“Most people did not get any, or one or two at best,” Keegan commented. “People say about levelling up; about recognising that talent is everywhere but opportunity isn’t. I lived that and I thoroughly and fully believe it.”

Something else Keegan has spoken publicly about are her opinions on trade unions - which are less positive. She told the BBC that when she was working in a car factory, there were a lot of strikes. “The union guy used to come and see me on a weekly basis and try to strong-arm me into joining, and I didn’t like the style of that,” she recalled. “It just seemed wrong so I never joined, which was unusual.” She added that she thought strikes had taken place over issues she felt were “artificial”.

Has she been involved in any controversies?

In August 2020, Keegan was criticised for being on holiday during the GCSE and A-level grading controversy. Due to the pandemic, students were graded on their teachers’ predictions and some of the results sparked a public outcry. She was minister for skills and apprenticeships at the time.

The MP also made headlines during the pandemic when a journalist on BBC Radio 4’s Today programme asked her a specific question about social distancing rules and she responded with “I don’t know.”

Most recently, in September 2023, Keegan was caught swearing about the RAAC school crisis during an interview with ITV News, when the camera changed shot - and the MP appeared to believe she was no longer being recorded.

However, as she was still wearing her microphone, the Education Secretary was heard saying she had done a “f*****g good job” and that “everyone else has just sat on their a***”. This came after she had told ITV that ensuring school buildings do not collapse on children was the responsibility of local authorities and multi-academy trusts, not the Department for Education.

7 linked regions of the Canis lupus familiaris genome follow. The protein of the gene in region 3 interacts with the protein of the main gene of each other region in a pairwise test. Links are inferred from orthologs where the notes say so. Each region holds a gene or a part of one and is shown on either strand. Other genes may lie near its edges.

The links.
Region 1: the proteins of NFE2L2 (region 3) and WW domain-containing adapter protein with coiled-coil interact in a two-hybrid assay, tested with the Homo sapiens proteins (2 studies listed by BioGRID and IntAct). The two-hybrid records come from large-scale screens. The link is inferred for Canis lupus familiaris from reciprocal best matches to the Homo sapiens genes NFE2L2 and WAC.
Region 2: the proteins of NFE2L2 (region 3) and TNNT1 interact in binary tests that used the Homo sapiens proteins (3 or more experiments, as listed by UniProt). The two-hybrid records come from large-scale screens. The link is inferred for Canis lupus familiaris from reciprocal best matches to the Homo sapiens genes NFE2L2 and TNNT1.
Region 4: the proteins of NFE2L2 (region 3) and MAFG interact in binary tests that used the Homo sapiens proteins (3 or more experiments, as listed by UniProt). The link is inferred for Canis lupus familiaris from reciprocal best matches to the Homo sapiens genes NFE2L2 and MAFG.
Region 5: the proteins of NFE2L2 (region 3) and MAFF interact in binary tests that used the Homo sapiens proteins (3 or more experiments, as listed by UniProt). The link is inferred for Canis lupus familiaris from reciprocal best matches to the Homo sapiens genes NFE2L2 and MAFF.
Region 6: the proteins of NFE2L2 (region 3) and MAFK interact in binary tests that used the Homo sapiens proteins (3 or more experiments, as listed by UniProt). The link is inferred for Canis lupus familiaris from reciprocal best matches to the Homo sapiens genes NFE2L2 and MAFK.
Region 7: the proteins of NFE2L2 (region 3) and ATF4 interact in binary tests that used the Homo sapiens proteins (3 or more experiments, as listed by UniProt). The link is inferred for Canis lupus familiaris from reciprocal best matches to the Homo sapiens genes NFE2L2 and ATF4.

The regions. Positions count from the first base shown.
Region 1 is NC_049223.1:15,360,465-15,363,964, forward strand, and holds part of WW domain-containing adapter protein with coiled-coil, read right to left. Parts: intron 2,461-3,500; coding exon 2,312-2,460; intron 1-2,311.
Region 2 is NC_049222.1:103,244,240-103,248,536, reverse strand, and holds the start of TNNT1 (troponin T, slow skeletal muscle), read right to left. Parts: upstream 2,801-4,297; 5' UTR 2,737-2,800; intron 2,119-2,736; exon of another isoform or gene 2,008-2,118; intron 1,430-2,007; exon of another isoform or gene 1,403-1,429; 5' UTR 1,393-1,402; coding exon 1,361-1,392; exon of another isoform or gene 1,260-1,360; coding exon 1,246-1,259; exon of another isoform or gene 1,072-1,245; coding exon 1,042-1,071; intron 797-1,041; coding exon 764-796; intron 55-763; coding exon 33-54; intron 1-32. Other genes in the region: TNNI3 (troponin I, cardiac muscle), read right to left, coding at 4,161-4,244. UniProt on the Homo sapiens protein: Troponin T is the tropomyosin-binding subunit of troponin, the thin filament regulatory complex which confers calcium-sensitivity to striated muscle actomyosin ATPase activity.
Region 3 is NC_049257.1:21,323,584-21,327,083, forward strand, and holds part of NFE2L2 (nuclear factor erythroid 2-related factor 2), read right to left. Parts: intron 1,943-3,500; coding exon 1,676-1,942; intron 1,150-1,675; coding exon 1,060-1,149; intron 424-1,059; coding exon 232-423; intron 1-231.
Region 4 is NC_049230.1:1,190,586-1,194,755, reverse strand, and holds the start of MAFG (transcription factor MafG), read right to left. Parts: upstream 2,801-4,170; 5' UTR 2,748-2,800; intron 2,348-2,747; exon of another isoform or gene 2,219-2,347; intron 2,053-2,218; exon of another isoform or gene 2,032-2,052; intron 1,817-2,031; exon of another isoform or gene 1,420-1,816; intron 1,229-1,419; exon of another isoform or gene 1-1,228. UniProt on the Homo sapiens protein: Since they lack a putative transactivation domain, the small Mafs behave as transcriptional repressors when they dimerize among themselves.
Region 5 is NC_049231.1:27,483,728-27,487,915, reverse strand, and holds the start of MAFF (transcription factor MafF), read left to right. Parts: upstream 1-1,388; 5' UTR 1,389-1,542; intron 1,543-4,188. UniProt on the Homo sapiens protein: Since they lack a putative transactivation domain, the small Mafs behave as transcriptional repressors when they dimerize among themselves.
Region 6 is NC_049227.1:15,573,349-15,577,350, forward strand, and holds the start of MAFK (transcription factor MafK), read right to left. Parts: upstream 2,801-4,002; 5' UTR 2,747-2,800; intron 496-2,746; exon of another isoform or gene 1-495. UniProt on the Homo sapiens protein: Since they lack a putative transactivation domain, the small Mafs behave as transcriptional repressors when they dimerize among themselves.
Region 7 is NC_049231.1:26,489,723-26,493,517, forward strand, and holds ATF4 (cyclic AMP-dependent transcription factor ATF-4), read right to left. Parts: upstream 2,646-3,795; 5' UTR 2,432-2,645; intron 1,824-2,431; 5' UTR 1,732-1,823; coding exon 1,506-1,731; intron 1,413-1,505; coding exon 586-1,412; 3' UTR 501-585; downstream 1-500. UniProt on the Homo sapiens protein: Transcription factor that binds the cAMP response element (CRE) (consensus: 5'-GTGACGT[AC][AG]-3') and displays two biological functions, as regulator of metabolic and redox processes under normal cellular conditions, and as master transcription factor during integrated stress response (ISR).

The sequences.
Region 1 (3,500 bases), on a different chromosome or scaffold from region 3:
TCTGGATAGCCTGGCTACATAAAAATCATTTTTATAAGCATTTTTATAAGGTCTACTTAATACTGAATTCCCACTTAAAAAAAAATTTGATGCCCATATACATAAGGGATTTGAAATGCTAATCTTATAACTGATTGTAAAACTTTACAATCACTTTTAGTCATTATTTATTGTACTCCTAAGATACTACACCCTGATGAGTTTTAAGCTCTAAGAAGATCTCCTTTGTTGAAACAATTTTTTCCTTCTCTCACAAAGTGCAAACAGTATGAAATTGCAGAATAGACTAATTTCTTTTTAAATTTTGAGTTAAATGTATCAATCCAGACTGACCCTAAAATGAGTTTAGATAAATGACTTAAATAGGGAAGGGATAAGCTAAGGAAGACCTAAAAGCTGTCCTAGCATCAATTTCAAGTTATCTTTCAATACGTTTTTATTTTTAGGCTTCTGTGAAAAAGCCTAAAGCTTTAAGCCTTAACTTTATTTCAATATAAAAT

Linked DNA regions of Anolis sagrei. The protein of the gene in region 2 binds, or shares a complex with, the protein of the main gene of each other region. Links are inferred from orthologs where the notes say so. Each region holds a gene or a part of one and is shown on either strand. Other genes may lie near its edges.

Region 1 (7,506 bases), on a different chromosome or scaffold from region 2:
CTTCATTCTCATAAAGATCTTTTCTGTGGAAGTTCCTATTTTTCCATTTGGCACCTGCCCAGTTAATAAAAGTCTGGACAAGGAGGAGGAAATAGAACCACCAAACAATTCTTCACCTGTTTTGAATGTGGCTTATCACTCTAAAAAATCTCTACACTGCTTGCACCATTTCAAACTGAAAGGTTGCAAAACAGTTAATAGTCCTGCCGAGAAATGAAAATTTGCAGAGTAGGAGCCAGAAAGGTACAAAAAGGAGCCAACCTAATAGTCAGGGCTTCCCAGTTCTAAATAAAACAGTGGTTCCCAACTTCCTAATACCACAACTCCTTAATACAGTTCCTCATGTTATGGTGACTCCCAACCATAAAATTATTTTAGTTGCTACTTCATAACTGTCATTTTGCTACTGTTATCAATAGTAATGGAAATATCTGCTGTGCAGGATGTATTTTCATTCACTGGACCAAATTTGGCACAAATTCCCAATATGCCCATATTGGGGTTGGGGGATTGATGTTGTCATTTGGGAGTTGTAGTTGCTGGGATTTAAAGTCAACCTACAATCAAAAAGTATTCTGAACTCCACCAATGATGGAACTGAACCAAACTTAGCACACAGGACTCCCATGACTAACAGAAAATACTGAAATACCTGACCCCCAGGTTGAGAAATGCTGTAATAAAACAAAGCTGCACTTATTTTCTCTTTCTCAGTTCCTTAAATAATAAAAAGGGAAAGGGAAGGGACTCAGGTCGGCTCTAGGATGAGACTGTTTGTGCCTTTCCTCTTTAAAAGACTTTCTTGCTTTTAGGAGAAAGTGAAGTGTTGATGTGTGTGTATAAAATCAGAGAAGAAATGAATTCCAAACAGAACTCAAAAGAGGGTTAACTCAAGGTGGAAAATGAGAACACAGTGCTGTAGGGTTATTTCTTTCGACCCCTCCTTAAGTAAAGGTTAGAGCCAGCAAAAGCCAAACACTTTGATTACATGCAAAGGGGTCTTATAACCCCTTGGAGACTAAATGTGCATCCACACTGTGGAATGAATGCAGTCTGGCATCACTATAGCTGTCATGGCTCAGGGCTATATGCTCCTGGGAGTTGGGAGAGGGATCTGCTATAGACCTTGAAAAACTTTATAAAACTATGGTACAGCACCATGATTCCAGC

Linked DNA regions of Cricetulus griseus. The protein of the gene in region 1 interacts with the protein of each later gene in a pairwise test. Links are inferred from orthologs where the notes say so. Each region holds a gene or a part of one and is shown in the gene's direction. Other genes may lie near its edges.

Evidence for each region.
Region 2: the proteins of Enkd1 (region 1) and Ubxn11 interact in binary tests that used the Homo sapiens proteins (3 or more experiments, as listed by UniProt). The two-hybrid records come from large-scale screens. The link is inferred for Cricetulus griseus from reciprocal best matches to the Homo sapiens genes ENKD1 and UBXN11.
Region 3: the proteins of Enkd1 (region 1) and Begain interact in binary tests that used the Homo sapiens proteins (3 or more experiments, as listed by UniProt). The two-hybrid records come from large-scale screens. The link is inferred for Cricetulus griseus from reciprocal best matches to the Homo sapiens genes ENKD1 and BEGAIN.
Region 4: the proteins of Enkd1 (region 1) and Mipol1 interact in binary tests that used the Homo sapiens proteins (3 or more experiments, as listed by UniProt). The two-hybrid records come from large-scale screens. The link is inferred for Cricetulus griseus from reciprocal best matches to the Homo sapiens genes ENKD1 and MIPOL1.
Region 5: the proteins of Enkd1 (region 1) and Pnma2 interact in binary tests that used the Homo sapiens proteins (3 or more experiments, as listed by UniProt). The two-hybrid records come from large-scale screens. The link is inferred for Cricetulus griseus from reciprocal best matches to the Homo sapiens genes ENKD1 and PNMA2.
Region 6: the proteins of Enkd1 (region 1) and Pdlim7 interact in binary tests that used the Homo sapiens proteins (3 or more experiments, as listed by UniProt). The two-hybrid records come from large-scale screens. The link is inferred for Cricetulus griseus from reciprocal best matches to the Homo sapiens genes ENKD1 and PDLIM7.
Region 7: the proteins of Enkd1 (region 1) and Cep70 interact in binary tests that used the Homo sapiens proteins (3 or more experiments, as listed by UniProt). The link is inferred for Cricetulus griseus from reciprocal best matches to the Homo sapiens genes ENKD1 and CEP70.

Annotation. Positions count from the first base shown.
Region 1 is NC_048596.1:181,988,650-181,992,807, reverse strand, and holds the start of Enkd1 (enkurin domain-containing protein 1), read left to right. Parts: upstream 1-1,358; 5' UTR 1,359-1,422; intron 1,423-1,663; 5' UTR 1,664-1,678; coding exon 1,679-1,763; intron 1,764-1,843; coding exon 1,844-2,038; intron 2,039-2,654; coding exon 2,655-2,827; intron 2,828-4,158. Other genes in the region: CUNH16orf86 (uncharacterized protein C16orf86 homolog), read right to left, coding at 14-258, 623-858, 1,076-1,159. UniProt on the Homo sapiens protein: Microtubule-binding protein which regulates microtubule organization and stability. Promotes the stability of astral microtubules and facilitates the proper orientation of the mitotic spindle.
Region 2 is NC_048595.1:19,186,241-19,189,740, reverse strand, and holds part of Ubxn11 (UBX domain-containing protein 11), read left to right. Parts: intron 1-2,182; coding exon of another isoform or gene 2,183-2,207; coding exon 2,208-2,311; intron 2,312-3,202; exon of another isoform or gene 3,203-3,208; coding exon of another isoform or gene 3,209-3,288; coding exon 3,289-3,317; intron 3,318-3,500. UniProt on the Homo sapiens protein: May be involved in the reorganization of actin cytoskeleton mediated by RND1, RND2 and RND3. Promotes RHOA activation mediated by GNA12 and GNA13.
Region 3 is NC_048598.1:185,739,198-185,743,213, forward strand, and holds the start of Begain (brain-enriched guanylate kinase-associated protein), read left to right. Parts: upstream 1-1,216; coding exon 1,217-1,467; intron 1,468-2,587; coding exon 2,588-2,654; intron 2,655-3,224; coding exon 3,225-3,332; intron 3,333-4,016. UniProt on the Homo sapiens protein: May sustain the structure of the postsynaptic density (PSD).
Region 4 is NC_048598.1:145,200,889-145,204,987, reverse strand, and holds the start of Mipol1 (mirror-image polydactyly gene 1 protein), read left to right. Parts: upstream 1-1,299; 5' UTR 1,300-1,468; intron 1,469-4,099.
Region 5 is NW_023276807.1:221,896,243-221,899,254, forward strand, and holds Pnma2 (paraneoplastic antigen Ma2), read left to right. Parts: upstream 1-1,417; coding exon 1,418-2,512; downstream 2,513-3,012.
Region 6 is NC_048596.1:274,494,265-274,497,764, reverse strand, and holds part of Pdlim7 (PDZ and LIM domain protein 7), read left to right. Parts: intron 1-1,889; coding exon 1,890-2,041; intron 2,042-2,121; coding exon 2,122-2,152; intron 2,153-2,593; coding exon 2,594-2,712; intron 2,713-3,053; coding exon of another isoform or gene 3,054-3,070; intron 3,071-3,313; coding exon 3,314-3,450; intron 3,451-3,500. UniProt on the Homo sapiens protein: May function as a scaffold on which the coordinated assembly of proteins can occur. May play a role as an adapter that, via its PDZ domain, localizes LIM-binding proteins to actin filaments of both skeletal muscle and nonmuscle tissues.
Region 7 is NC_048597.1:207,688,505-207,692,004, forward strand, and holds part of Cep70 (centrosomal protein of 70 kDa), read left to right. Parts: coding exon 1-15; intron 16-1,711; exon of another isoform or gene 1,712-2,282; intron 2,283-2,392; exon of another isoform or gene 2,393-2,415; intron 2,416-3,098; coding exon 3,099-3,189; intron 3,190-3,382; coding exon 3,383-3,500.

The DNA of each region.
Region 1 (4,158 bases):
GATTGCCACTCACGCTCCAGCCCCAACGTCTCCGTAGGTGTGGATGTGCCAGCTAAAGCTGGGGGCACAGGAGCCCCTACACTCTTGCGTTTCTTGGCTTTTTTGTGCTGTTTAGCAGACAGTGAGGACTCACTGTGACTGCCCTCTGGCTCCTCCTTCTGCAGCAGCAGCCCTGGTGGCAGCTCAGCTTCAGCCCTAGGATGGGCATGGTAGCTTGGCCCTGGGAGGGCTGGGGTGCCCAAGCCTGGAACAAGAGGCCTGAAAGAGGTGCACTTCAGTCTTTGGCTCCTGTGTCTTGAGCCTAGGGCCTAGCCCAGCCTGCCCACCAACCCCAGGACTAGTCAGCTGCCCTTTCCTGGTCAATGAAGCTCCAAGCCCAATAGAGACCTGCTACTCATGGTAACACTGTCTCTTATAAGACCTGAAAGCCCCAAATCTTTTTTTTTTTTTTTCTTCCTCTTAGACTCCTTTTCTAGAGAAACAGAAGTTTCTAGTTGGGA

In a subsequent interview with Sky News, the Defence Secretary apologised for her language and said it was an “off-the-cuff remark after the news interview had finished, or apparently after it finished”. Ms Keegan said the remarks weren’t directed to anyone ‘in particular’.

Who else was Education Secretary before Keegan?

When Keegan was appointed Education Secretary in October 2022, she became the fifth person to serve in the role in four months, the sixth in 14 months, and the 10th since the Conservatives came to power in 2010.

She succeeded Kit Malthouse, who left his role after Sunak became Prime Minister - and before he could make any announcements about his Cabinet. Before Malthouse, there was James Cleverly, who is now Foreign Secretary, and before him, Michelle Donelan, who quit after just 36 hours in the role amidst the series of Cabinet resignations which came at the end of Boris Johnson’s premiership.

Donelan had succeeded Nadhim Zahawi, whose predecessor was Gavin Williamson. Williamson was sacked from the role by Johnson in September 2021, and later had to resign as Minister of State Without Portfolio after becoming embroiled in a bullying scandal.